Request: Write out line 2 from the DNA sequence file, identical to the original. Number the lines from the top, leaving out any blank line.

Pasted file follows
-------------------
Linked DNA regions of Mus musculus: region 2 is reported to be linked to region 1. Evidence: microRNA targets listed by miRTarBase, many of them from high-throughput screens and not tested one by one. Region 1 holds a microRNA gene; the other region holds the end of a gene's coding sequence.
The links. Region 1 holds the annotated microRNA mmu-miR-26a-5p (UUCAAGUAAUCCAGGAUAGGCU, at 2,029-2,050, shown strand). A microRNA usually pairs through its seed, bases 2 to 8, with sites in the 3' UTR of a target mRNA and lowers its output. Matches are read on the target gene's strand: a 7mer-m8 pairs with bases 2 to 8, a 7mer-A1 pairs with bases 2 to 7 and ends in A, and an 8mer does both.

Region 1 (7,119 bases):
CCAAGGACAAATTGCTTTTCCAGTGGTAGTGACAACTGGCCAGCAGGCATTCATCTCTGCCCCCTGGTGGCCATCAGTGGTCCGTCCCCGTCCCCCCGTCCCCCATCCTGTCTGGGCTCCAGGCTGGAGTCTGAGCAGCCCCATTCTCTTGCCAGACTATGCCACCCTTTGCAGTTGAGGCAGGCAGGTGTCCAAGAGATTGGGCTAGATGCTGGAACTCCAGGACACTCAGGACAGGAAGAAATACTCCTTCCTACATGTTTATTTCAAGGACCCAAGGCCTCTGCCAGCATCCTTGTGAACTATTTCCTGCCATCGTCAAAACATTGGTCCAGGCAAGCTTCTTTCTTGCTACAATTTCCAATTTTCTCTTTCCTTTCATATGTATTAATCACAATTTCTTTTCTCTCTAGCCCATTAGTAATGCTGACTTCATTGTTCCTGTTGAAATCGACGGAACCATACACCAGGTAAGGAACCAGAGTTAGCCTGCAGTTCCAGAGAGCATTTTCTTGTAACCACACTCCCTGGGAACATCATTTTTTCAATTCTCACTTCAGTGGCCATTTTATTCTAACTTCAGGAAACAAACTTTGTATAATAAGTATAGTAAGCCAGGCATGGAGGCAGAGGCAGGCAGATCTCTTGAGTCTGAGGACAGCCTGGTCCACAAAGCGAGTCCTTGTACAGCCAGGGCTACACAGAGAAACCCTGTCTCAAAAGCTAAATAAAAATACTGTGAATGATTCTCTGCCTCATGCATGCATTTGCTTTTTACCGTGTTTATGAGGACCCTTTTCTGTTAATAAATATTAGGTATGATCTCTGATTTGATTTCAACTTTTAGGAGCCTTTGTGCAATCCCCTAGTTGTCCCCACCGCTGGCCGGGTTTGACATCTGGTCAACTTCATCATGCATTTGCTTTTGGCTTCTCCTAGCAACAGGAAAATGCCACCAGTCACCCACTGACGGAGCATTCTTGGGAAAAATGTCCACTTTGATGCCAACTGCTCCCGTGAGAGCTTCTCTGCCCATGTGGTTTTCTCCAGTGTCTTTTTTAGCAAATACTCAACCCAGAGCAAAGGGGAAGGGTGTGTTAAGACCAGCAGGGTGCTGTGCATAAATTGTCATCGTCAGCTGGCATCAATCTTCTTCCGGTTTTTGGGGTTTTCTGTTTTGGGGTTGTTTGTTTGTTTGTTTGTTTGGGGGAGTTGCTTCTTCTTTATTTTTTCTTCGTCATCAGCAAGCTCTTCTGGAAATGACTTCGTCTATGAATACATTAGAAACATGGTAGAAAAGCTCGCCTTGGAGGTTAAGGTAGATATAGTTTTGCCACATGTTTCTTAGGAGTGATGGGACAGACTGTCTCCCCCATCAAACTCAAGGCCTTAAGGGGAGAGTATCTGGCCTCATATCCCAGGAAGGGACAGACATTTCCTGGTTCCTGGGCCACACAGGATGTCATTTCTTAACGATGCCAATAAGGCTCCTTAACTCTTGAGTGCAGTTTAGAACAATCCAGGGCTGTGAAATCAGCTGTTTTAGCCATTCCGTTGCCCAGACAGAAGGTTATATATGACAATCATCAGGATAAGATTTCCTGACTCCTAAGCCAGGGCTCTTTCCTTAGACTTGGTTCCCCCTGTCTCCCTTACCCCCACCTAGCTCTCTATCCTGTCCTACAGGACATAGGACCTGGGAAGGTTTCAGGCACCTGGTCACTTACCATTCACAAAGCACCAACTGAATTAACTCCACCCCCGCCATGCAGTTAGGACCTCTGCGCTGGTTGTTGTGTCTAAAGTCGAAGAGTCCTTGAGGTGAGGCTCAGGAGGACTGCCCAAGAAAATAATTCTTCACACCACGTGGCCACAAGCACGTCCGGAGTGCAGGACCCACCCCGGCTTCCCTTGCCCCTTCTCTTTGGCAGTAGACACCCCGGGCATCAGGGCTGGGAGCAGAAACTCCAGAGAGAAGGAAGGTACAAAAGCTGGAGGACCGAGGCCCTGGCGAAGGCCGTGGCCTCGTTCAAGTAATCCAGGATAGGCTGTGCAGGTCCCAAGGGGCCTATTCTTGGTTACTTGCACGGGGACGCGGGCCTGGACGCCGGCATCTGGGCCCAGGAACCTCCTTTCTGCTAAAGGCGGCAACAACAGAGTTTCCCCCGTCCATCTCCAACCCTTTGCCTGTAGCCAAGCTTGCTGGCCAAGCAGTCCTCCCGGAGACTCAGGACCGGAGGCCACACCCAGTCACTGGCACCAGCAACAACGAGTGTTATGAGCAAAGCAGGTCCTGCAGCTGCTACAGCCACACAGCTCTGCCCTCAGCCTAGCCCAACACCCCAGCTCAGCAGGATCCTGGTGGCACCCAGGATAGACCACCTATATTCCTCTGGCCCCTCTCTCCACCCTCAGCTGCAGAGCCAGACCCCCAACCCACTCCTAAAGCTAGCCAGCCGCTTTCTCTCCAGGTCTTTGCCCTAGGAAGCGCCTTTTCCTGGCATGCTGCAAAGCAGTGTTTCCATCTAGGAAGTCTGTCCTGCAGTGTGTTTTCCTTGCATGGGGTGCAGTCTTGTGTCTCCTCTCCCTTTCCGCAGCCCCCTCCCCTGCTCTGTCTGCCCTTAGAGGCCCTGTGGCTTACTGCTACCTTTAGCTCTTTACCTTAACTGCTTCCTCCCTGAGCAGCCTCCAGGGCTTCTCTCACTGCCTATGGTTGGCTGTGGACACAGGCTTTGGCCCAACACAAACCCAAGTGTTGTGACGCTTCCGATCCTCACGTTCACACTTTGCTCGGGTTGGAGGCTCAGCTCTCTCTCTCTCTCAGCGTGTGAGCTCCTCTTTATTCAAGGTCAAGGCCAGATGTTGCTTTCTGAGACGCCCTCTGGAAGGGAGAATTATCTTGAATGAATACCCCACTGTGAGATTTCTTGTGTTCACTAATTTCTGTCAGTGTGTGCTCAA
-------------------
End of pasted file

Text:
The links. Region 1 holds the annotated microRNA mmu-miR-26a-5p (UUCAAGUAAUCCAGGAUAGGCU, at 2,029-2,050, shown strand). A microRNA usually pairs through its seed, bases 2 to 8, with sites in the 3' UTR of a target mRNA and lowers its output. Matches are read on the target gene's strand: a 7mer-m8 pairs with bases 2 to 8, a 7mer-A1 pairs with bases 2 to 7 and ends in A, and an 8mer does both.